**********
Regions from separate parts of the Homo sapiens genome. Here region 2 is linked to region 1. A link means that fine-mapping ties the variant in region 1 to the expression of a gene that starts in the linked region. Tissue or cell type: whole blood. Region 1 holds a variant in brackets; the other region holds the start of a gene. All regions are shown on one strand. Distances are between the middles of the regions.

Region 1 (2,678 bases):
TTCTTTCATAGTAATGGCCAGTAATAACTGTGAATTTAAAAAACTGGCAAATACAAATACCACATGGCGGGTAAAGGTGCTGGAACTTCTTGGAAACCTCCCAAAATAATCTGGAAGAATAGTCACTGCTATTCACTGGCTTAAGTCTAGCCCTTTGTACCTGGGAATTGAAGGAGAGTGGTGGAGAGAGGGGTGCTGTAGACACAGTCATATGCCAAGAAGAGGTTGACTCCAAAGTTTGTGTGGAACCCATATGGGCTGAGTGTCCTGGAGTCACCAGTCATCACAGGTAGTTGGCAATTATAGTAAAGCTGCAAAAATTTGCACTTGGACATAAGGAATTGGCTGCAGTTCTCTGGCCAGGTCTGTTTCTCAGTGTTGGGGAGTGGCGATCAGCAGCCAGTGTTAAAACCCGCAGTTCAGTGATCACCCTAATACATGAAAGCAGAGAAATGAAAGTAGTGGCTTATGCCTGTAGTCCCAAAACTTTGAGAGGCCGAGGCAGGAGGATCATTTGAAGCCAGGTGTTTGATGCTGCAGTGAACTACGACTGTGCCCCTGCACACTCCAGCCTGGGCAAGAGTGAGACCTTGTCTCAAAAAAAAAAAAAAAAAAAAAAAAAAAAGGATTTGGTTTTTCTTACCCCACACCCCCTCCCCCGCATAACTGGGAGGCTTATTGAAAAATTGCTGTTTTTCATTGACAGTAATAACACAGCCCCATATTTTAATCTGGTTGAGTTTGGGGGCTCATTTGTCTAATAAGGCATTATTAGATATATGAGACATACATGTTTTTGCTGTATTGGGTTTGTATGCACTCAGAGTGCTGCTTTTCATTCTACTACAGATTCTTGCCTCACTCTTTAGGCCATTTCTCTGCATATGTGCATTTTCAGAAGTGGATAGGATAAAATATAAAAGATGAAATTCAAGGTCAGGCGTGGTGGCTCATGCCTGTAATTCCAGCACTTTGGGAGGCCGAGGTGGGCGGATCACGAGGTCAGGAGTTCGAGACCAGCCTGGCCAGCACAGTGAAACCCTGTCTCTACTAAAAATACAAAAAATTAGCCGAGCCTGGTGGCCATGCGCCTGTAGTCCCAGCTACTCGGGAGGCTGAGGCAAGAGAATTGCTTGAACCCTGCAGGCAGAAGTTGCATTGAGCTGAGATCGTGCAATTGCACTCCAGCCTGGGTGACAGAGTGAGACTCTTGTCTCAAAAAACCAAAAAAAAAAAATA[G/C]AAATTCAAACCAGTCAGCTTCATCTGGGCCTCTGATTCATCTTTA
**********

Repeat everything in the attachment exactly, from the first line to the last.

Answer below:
Regions from separate parts of the Homo sapiens genome. Here region 2 is linked to region 1. A link means that fine-mapping ties the variant in region 1 to the expression of a gene that starts in the linked region. Tissue or cell type: whole blood. Region 1 holds a variant in brackets; the other region holds the start of a gene. All regions are shown on one strand. Distances are between the middles of the regions.

Region 1 (2,678 bases):
TTCTTTCATAGTAATGGCCAGTAATAACTGTGAATTTAAAAAACTGGCAAATACAAATACCACATGGCGGGTAAAGGTGCTGGAACTTCTTGGAAACCTCCCAAAATAATCTGGAAGAATAGTCACTGCTATTCACTGGCTTAAGTCTAGCCCTTTGTACCTGGGAATTGAAGGAGAGTGGTGGAGAGAGGGGTGCTGTAGACACAGTCATATGCCAAGAAGAGGTTGACTCCAAAGTTTGTGTGGAACCCATATGGGCTGAGTGTCCTGGAGTCACCAGTCATCACAGGTAGTTGGCAATTATAGTAAAGCTGCAAAAATTTGCACTTGGACATAAGGAATTGGCTGCAGTTCTCTGGCCAGGTCTGTTTCTCAGTGTTGGGGAGTGGCGATCAGCAGCCAGTGTTAAAACCCGCAGTTCAGTGATCACCCTAATACATGAAAGCAGAGAAATGAAAGTAGTGGCTTATGCCTGTAGTCCCAAAACTTTGAGAGGCCGAGGCAGGAGGATCATTTGAAGCCAGGTGTTTGATGCTGCAGTGAACTACGACTGTGCCCCTGCACACTCCAGCCTGGGCAAGAGTGAGACCTTGTCTCAAAAAAAAAAAAAAAAAAAAAAAAAAAAGGATTTGGTTTTTCTTACCCCACACCCCCTCCCCCGCATAACTGGGAGGCTTATTGAAAAATTGCTGTTTTTCATTGACAGTAATAACACAGCCCCATATTTTAATCTGGTTGAGTTTGGGGGCTCATTTGTCTAATAAGGCATTATTAGATATATGAGACATACATGTTTTTGCTGTATTGGGTTTGTATGCACTCAGAGTGCTGCTTTTCATTCTACTACAGATTCTTGCCTCACTCTTTAGGCCATTTCTCTGCATATGTGCATTTTCAGAAGTGGATAGGATAAAATATAAAAGATGAAATTCAAGGTCAGGCGTGGTGGCTCATGCCTGTAATTCCAGCACTTTGGGAGGCCGAGGTGGGCGGATCACGAGGTCAGGAGTTCGAGACCAGCCTGGCCAGCACAGTGAAACCCTGTCTCTACTAAAAATACAAAAAATTAGCCGAGCCTGGTGGCCATGCGCCTGTAGTCCCAGCTACTCGGGAGGCTGAGGCAAGAGAATTGCTTGAACCCTGCAGGCAGAAGTTGCATTGAGCTGAGATCGTGCAATTGCACTCCAGCCTGGGTGACAGAGTGAGACTCTTGTCTCAAAAAACCAAAAAAAAAAAATA[G/C]AAATTCAAACCAGTCAGCTTCATCTGGGCCTCTGATTCATCTTTA